Monday, March 22, 2010

Open Adoption Bloggers: Interview With Desiree

I assumed I would enjoy the , and I have. I didn't expect to sow a new friendship, but I've done that too. It's been my great pleasure to interview Desiree of . Desiree is an adoptive mom to one daughter, "Sassy", age two. She describes her open adoption this way: "We're in an open adoption in that we have direct contact, know last names/addresses/phone #s/etc., schedule our own visits without the involvement of the agency, and email/text semi-regularly, etc."

Although we've never met in person, I think I'd be able to pick Desiree out of a crowd. She has a warmth and honesty and lightness I think my heart would recognize. Besides, she's so artsy-crafty that I bet she'd make adorable matching name tags for herself and her daughter :)

Enough about what I think of Desiree. You can meet her yourself right here:

Q. Where and why do you blog?
A. I write at The Mommy Journals, though I've had two previous adoption-related blogs. I wanted somewhere I could write about adoption along side of my "normal" daily life as a mom... so you'll find infertility, adoption, and ethics posts intertwined with posts about poop and picking raisins out of my daughter's nose. :) I also recently started , which is used to chronicle little crafts and other activities I do with my daughter, and hopefully inspire others with some new ideas!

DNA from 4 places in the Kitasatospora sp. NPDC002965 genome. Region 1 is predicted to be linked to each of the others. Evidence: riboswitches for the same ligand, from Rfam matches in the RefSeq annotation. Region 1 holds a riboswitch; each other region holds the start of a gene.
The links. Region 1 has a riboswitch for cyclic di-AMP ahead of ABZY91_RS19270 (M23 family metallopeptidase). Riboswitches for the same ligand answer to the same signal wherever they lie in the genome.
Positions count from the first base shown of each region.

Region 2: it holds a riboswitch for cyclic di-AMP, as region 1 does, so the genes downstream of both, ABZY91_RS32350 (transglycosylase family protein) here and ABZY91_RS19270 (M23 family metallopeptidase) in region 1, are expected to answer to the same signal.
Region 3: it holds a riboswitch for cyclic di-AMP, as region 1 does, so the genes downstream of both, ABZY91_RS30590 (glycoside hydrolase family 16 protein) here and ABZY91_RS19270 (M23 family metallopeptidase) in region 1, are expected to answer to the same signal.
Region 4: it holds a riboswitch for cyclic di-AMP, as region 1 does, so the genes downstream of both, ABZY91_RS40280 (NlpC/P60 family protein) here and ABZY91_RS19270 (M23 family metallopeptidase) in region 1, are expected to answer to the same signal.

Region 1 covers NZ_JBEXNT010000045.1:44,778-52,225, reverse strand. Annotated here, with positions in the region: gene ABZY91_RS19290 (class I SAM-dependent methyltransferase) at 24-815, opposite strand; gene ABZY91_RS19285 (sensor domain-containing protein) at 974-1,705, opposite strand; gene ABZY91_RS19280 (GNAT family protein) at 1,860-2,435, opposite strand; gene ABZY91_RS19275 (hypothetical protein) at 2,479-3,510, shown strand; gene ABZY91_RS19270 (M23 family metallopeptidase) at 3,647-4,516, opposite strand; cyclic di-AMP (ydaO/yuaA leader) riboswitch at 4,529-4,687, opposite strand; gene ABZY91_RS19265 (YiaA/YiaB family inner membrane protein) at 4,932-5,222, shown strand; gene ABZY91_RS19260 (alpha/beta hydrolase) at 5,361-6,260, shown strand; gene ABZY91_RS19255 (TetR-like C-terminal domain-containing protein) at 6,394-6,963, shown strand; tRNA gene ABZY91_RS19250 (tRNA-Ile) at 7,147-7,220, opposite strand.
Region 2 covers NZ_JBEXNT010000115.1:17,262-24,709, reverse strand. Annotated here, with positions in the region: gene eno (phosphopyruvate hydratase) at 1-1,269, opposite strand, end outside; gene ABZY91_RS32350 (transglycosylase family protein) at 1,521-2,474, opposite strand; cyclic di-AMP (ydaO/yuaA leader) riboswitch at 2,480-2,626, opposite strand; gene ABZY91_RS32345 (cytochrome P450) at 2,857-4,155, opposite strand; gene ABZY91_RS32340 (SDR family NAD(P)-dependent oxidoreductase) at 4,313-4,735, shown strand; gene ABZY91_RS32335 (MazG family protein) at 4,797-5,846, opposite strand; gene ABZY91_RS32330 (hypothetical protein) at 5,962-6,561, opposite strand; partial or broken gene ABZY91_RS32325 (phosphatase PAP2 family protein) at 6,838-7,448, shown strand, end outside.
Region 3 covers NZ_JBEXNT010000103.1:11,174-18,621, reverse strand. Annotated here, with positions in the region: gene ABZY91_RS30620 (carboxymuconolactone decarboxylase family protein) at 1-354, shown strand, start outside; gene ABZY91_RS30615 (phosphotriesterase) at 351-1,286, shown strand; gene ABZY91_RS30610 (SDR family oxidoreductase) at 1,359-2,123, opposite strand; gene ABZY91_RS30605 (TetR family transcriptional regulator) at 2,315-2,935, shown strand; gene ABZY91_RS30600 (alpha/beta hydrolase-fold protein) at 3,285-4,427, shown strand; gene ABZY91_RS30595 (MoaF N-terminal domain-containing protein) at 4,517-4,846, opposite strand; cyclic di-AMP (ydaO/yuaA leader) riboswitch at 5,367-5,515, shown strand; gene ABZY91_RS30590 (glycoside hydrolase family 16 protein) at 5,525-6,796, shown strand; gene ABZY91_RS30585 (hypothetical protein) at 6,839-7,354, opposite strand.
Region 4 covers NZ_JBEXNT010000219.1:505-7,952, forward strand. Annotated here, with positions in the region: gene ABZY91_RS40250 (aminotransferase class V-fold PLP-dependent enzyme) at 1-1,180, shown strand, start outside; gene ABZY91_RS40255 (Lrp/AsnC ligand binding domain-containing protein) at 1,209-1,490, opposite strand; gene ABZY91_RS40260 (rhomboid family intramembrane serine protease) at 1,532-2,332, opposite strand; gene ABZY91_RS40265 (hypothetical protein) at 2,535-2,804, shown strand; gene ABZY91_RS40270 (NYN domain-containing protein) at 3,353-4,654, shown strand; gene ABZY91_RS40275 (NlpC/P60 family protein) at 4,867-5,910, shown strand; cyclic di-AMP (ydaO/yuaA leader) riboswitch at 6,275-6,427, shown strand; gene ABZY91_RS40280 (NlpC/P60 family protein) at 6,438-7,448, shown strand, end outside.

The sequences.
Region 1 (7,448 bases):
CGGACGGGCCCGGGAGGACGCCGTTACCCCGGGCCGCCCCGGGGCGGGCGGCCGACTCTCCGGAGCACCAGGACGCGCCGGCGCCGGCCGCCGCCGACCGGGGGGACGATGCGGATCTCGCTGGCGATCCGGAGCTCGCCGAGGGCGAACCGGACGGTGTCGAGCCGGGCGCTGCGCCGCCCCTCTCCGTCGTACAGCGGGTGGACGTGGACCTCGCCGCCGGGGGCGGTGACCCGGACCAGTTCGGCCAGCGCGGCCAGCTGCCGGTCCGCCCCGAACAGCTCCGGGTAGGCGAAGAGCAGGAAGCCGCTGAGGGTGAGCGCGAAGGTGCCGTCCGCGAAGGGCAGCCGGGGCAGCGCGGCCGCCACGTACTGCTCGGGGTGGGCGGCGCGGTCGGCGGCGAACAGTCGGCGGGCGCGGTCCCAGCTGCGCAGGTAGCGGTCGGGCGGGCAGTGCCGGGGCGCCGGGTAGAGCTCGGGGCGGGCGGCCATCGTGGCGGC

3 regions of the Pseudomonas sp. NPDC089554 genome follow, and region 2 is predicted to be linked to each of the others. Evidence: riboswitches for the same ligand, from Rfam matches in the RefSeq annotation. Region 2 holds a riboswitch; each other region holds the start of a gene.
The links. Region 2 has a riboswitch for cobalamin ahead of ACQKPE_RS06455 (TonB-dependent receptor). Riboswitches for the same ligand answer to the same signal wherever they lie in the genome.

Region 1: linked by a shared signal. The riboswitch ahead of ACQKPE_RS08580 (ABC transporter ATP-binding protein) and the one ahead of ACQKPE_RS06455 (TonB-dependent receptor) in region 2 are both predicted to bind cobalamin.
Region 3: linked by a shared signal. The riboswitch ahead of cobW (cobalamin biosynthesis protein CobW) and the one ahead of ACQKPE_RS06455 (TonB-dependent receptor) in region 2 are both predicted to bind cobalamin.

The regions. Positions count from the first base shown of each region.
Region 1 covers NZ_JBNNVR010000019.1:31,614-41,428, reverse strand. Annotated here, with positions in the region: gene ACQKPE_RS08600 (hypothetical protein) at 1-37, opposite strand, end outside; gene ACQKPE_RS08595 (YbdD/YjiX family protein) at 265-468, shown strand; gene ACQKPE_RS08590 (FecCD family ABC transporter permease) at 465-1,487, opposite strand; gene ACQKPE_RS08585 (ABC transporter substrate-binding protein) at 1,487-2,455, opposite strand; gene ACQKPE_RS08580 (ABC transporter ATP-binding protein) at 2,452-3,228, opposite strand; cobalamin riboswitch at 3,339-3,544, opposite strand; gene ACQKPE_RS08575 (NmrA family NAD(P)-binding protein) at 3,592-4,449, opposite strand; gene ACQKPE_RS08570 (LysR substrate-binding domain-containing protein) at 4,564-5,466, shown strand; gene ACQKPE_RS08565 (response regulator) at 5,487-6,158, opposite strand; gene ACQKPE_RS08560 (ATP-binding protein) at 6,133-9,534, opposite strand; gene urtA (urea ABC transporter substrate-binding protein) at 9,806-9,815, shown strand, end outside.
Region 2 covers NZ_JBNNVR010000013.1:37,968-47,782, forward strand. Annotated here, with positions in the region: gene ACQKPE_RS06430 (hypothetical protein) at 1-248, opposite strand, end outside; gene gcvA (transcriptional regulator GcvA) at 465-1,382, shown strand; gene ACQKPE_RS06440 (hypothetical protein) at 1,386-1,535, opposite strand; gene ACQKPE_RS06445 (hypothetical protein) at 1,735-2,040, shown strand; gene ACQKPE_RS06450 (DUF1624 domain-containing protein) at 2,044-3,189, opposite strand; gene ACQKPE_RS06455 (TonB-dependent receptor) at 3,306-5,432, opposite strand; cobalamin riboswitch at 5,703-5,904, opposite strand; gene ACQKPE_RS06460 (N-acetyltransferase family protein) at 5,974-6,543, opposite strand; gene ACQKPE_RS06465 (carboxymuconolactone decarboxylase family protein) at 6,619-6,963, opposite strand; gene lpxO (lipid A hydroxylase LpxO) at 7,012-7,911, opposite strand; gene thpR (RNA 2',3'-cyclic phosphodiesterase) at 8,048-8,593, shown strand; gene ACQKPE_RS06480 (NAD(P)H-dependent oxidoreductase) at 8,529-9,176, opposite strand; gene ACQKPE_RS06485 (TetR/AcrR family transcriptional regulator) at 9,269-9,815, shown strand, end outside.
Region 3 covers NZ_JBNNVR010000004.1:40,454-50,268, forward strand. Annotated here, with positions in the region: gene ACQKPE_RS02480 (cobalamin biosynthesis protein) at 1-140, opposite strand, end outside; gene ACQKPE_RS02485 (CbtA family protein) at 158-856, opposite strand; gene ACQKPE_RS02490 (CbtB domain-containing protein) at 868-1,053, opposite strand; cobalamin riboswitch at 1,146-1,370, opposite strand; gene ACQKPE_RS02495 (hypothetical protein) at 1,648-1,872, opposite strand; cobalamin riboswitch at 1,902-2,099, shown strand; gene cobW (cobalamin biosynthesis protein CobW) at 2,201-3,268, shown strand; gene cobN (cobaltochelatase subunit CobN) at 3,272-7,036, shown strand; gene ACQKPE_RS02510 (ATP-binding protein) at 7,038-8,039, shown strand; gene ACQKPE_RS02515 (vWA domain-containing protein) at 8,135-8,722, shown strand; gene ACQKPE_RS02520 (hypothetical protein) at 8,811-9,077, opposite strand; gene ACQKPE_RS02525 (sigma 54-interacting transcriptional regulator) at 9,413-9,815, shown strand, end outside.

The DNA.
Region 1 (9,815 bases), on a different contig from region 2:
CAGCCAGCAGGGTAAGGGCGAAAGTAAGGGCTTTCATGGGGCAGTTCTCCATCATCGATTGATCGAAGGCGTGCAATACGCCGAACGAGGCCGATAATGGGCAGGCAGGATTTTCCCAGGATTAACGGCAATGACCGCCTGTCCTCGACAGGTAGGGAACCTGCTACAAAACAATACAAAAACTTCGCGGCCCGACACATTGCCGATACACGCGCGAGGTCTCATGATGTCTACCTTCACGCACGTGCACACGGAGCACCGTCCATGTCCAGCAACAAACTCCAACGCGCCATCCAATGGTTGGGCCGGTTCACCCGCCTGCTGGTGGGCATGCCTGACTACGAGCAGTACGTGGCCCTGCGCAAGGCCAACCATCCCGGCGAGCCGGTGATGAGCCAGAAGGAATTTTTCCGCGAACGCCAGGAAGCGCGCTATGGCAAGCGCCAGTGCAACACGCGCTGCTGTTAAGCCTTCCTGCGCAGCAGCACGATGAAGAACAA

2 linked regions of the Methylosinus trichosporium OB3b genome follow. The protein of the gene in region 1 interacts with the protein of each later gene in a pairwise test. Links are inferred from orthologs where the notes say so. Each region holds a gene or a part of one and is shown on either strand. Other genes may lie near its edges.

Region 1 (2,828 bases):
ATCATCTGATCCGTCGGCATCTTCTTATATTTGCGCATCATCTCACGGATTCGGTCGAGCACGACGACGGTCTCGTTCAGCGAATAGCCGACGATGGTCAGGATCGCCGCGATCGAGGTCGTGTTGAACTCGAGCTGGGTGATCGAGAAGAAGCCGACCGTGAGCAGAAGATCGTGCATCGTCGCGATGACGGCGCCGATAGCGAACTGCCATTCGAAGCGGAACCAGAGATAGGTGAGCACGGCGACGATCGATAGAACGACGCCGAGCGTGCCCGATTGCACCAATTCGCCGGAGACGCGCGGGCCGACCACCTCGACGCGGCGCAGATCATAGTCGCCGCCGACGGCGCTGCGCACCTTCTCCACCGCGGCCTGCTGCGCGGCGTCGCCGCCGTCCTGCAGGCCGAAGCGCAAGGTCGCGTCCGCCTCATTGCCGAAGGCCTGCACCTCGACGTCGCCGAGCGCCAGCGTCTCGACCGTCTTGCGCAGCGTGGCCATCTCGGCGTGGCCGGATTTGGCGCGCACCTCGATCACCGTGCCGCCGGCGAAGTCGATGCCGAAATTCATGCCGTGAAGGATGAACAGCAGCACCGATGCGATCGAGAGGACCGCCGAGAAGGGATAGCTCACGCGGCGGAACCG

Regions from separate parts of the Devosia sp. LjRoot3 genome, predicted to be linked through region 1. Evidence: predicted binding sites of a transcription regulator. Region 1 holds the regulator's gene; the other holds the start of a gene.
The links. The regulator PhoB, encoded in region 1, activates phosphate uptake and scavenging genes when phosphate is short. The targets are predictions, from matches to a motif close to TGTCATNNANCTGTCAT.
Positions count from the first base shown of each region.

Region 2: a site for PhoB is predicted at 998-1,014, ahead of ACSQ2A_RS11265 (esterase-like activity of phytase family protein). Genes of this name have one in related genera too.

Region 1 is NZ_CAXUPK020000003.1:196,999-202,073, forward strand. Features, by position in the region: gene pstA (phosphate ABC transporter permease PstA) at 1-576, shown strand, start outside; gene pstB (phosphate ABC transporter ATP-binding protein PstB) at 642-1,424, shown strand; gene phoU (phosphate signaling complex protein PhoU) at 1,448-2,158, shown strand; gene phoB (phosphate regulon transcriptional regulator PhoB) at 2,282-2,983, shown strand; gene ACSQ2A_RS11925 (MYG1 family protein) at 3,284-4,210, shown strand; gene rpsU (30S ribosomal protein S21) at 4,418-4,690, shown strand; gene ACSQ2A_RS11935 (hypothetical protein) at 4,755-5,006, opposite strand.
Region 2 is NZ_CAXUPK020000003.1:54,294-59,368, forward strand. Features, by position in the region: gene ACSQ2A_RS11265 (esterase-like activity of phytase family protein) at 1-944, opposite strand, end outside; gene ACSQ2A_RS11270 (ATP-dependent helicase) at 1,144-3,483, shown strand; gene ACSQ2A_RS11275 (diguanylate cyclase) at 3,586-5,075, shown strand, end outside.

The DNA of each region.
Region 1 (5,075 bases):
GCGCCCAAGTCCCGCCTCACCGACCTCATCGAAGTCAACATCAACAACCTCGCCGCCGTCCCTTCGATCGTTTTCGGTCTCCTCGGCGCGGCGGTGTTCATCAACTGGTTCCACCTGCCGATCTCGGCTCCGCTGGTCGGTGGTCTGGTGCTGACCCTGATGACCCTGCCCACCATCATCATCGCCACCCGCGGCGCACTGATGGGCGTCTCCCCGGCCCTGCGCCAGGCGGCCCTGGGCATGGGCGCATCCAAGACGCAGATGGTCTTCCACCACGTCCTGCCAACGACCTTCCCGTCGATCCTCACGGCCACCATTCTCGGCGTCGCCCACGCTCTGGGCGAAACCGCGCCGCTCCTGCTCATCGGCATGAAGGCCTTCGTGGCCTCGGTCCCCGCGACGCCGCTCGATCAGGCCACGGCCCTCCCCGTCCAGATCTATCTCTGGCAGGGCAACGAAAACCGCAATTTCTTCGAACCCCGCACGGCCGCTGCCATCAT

Q. What advice would you give prospective adoptive parents about how to prepare themselves for adoption?
A. The best thing I did in preparing myself for the non-advertised side of adoption was to listen to the others' stories, especially the ugly ones. The ones that don't necessarily paint a rosy picture of adoption, but that tell it like it really is. That it is HARD. That it is SAD. And not just from the perspective of "waiting gets hard," but that the actual placement was much more difficult than what I'd expected it to be.

I think the most important thing is to just keep an open mind and know that it's okay if you come out on the other side a completely changed person from before. There were plenty of thoughts and ideals that I held at the beginning of our process, and as it turned out, I discovered I was wrong about a lot of things.:) I'm a totally different adoptive parent than I would have predicted at the beginning of the process. I hope I never lose that sense of wanting to learn and grow more, to be stretched in my thinking. Being on the post-placement side doesn't mean you cease to learn new things.

Q. Has anything about adoption surprised you or turned out differently than you expected?
A. There have been lots of things I wasn't prepared for until it happened... and still was left feeling inadequate. The one glaring example I keep coming back to is placement day. I'd read the books, heard the stories, met friends who'd been through it (on both sides), but I don't think anything could have fully prepared me for the sheer weight of emotion I felt that day and immediately after. I didn't expect to feel so alone and hopeless in the beginning. I didn't expect to cry for weeks on end. I didn't expect to be kept awake at night, worried about my daughter's other mother. I didn't expect to so deeply crave contact, in any form, from her.